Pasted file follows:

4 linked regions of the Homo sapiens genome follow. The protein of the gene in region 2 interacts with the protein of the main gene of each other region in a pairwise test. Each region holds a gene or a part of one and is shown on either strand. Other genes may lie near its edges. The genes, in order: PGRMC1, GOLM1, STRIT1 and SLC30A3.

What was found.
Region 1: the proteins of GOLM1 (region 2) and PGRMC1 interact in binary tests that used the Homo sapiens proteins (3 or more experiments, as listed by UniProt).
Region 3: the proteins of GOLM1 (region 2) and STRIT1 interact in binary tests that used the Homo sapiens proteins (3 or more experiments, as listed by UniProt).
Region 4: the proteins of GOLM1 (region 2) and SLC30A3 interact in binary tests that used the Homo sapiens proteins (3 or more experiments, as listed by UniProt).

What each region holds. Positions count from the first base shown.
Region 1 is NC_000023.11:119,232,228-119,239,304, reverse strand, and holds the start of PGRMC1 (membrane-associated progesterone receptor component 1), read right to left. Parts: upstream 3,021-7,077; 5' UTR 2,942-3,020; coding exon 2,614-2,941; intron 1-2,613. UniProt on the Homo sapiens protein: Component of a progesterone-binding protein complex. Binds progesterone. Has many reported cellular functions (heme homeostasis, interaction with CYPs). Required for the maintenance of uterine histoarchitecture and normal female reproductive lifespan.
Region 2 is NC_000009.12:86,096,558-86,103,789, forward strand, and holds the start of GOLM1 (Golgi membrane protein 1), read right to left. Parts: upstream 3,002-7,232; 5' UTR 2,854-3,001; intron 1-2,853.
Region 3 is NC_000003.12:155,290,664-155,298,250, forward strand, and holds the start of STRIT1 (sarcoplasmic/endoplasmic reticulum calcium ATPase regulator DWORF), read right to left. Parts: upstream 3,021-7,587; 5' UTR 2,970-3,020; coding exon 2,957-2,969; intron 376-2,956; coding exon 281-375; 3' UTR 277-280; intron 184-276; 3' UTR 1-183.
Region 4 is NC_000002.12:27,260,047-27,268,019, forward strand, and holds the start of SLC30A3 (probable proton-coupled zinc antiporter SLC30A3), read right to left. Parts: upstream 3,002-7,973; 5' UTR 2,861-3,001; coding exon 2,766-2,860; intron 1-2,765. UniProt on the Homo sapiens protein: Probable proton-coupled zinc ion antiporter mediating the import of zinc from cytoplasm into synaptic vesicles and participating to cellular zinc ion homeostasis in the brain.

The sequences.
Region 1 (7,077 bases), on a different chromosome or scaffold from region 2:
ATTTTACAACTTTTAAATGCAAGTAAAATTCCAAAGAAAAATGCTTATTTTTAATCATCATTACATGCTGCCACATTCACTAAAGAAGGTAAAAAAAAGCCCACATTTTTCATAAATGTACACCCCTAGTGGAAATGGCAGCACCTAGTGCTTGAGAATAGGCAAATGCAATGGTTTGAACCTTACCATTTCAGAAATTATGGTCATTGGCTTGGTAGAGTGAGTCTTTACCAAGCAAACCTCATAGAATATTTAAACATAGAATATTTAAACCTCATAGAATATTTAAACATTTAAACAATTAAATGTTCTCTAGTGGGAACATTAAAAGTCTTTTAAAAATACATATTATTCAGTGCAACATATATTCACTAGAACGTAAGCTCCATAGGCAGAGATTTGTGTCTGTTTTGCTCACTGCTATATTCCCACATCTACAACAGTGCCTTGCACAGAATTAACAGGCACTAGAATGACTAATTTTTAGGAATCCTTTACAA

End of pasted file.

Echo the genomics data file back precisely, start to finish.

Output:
4 linked regions of the Homo sapiens genome follow. The protein of the gene in region 2 interacts with the protein of the main gene of each other region in a pairwise test. Each region holds a gene or a part of one and is shown on either strand. Other genes may lie near its edges. The genes, in order: PGRMC1, GOLM1, STRIT1 and SLC30A3.

What was found.
Region 1: the proteins of GOLM1 (region 2) and PGRMC1 interact in binary tests that used the Homo sapiens proteins (3 or more experiments, as listed by UniProt).
Region 3: the proteins of GOLM1 (region 2) and STRIT1 interact in binary tests that used the Homo sapiens proteins (3 or more experiments, as listed by UniProt).
Region 4: the proteins of GOLM1 (region 2) and SLC30A3 interact in binary tests that used the Homo sapiens proteins (3 or more experiments, as listed by UniProt).

What each region holds. Positions count from the first base shown.
Region 1 is NC_000023.11:119,232,228-119,239,304, reverse strand, and holds the start of PGRMC1 (membrane-associated progesterone receptor component 1), read right to left. Parts: upstream 3,021-7,077; 5' UTR 2,942-3,020; coding exon 2,614-2,941; intron 1-2,613. UniProt on the Homo sapiens protein: Component of a progesterone-binding protein complex. Binds progesterone. Has many reported cellular functions (heme homeostasis, interaction with CYPs). Required for the maintenance of uterine histoarchitecture and normal female reproductive lifespan.
Region 2 is NC_000009.12:86,096,558-86,103,789, forward strand, and holds the start of GOLM1 (Golgi membrane protein 1), read right to left. Parts: upstream 3,002-7,232; 5' UTR 2,854-3,001; intron 1-2,853.
Region 3 is NC_000003.12:155,290,664-155,298,250, forward strand, and holds the start of STRIT1 (sarcoplasmic/endoplasmic reticulum calcium ATPase regulator DWORF), read right to left. Parts: upstream 3,021-7,587; 5' UTR 2,970-3,020; coding exon 2,957-2,969; intron 376-2,956; coding exon 281-375; 3' UTR 277-280; intron 184-276; 3' UTR 1-183.
Region 4 is NC_000002.12:27,260,047-27,268,019, forward strand, and holds the start of SLC30A3 (probable proton-coupled zinc antiporter SLC30A3), read right to left. Parts: upstream 3,002-7,973; 5' UTR 2,861-3,001; coding exon 2,766-2,860; intron 1-2,765. UniProt on the Homo sapiens protein: Probable proton-coupled zinc ion antiporter mediating the import of zinc from cytoplasm into synaptic vesicles and participating to cellular zinc ion homeostasis in the brain.

The sequences.
Region 1 (7,077 bases), on a different chromosome or scaffold from region 2:
ATTTTACAACTTTTAAATGCAAGTAAAATTCCAAAGAAAAATGCTTATTTTTAATCATCATTACATGCTGCCACATTCACTAAAGAAGGTAAAAAAAAGCCCACATTTTTCATAAATGTACACCCCTAGTGGAAATGGCAGCACCTAGTGCTTGAGAATAGGCAAATGCAATGGTTTGAACCTTACCATTTCAGAAATTATGGTCATTGGCTTGGTAGAGTGAGTCTTTACCAAGCAAACCTCATAGAATATTTAAACATAGAATATTTAAACCTCATAGAATATTTAAACATTTAAACAATTAAATGTTCTCTAGTGGGAACATTAAAAGTCTTTTAAAAATACATATTATTCAGTGCAACATATATTCACTAGAACGTAAGCTCCATAGGCAGAGATTTGTGTCTGTTTTGCTCACTGCTATATTCCCACATCTACAACAGTGCCTTGCACAGAATTAACAGGCACTAGAATGACTAATTTTTAGGAATCCTTTACAA